Or, it is as if she knows that "journalists" for fish-wrappers like Mother Jones aren't going to point out these obvious facts, and that she'll be able to keep getting six figure paychecks for content-free "speeches" to the already persuaded.  Honestly, I can see a bit of bias in journalism, but maybe, just maybe, we ought to be open to the obvious?

Thursday, November 16, 2017

On the lack of touch

Helen Smith links a great piece about how our current horror of being accused of sexual impropriety, probably along with the nation's dismal marriage rate, is leading more and more men (and all of us) to be brutally isolated from physical touch.  Along these lines, it reminds me how encouraged I was when my daughter came back from a short term mission trip to Spain, and she and the other high school girls had decided they'd greet each other in the Spanish way--with a kiss, just like the New Testament describes no less than five times. 

Most of us probably wouldn't be comfortable going that far, but there's a tremendous amount of good to be had from simple touch. 

Wednesday, November 15, 2017

Some good points here

Here is a very good piece on the difficulties faced by fundagelicals (like myself) in the age of Roy Moore.

Friday, November 10, 2017

Asking the right questions

In a 60 minutes interview detailing her experiences with former doctor Larry Nassar, Olympic gymnast Aly Raisman goes at least halfway through a "five whys" root cause analysis to approach the question of why this issue has remained relatively quiet for decades.  Notice that she answers the question of "why didn't people speak up?" with "because they were afraid to", and then she asks the question of "why were they so intimidated by the culture?".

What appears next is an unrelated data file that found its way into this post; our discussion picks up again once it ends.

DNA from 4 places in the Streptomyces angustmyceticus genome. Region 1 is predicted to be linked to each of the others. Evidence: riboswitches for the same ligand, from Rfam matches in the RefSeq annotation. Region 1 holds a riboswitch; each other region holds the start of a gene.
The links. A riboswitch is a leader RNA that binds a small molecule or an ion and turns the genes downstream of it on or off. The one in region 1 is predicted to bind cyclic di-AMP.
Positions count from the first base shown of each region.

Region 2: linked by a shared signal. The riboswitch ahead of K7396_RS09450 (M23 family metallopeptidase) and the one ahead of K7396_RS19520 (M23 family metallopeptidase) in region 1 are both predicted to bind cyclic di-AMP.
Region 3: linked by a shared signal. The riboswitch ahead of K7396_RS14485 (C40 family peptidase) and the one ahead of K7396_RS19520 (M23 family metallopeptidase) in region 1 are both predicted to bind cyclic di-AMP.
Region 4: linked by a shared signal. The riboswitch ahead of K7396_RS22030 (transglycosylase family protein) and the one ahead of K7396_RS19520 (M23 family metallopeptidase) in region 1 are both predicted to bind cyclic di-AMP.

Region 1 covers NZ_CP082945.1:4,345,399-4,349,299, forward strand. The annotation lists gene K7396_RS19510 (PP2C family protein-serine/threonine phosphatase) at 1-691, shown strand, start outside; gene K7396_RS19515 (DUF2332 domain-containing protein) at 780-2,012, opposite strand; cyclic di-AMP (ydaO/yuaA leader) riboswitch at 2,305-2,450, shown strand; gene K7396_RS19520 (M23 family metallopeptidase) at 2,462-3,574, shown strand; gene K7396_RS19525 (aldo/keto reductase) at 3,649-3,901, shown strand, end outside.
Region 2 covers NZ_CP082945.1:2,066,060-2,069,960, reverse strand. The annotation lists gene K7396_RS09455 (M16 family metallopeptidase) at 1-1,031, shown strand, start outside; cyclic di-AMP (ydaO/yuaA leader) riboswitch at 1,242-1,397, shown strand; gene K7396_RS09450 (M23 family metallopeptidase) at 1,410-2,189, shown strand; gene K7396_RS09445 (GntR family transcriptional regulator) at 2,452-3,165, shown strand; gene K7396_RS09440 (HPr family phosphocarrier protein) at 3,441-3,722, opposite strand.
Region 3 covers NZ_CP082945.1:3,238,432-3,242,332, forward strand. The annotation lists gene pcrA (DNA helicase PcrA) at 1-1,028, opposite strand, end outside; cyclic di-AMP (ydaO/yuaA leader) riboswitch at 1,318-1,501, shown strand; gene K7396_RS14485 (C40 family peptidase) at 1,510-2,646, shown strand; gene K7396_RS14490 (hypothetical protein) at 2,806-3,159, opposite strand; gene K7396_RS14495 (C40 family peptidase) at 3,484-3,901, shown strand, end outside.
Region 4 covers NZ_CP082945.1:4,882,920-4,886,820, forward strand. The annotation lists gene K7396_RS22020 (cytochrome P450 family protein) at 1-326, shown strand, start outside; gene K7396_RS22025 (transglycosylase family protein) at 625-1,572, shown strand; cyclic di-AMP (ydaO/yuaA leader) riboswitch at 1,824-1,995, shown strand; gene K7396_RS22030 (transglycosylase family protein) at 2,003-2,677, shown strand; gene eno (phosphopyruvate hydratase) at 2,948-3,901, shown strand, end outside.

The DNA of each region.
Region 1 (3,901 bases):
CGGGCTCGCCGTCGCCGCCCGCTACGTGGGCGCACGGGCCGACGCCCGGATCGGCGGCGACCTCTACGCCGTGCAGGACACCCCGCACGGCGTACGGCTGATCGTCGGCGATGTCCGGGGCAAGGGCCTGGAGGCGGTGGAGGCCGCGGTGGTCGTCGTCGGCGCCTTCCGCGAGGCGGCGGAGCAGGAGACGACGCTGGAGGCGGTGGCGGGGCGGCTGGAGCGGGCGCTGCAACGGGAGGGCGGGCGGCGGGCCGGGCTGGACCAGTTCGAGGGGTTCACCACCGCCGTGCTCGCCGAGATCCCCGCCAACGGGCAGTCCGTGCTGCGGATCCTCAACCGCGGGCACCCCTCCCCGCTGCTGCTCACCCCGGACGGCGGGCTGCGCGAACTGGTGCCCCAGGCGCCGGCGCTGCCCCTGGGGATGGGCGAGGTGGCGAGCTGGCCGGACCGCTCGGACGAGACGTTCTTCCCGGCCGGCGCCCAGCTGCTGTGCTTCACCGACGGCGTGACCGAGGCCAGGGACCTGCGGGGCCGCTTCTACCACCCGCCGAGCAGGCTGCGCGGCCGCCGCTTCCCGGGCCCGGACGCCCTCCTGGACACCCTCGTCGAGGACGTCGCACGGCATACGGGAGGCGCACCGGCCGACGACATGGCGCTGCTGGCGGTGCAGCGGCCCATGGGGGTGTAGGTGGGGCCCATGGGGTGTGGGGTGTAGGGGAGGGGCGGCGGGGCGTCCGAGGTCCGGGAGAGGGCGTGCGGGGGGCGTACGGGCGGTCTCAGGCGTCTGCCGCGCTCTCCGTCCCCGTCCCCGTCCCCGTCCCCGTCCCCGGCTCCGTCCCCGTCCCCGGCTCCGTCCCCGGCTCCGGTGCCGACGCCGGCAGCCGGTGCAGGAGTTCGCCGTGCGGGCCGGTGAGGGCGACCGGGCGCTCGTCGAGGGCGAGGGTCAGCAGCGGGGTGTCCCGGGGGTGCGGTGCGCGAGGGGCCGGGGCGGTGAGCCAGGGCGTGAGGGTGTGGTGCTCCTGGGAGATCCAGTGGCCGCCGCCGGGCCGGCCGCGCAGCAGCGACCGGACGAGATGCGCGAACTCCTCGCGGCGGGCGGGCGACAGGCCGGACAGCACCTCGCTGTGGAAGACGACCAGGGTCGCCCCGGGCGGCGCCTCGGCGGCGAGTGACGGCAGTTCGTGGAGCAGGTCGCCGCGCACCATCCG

Count me jealous--not only an amazing gymnast, but a natural for the various professions of problem solving.  Well done, Aly.  Anyone who works with children ought as well to note her question, and take steps so nobody ever has to ask it regarding their organization.

Tuesday, November 07, 2017

Time to drain the swamp

It appears that the Department of Defense is routinely failing to report criminal convictions to the Brady background check system, including for the (redacted) who shot up a church in Texas.  Just as in many, many other cases, heads need to roll over this, and quite frankly I think we need an auditor to make sure that court martials do indeed report things like domestic violence.  In the case of the (redacted), his crimes really amount to aggravated assault if not attempted murder; we are not talking about a borderline case where someone yelled at his wife and was prosecuted for it.